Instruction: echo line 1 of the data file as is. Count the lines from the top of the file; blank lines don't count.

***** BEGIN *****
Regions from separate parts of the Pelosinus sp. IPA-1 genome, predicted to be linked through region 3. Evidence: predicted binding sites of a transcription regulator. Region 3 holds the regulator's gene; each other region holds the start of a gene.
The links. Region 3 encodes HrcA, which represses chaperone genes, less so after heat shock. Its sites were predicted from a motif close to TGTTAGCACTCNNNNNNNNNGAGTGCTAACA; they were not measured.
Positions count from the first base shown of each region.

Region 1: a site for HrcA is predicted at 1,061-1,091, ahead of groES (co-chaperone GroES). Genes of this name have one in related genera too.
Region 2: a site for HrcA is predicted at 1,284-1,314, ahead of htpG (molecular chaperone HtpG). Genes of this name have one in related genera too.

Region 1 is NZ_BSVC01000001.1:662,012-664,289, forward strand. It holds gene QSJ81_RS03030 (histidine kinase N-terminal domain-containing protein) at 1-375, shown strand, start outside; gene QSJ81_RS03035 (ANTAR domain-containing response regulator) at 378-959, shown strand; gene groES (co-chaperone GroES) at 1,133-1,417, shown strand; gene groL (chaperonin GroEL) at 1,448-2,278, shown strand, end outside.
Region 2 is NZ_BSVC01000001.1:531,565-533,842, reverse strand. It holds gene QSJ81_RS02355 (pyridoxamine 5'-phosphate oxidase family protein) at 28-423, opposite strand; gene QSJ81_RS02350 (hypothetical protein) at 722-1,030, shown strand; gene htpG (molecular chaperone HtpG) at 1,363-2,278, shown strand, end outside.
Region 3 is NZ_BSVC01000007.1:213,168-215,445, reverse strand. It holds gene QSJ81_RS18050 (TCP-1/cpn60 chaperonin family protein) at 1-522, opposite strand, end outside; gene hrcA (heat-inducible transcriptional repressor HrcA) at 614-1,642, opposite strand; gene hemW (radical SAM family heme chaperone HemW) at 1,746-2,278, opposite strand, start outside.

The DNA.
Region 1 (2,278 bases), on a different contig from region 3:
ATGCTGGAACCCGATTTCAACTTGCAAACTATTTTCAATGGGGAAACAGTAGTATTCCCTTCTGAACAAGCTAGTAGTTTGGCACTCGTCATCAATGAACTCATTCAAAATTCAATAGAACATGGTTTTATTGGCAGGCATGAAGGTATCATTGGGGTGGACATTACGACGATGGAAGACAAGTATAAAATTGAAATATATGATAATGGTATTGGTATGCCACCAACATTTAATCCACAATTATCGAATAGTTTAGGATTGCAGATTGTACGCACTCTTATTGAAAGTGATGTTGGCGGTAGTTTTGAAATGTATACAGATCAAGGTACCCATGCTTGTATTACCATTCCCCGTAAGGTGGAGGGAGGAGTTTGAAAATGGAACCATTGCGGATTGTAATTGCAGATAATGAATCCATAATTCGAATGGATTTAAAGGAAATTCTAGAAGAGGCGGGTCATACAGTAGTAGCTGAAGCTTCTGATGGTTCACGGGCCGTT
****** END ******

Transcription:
Regions from separate parts of the Pelosinus sp. IPA-1 genome, predicted to be linked through region 3. Evidence: predicted binding sites of a transcription regulator. Region 3 holds the regulator's gene; each other region holds the start of a gene.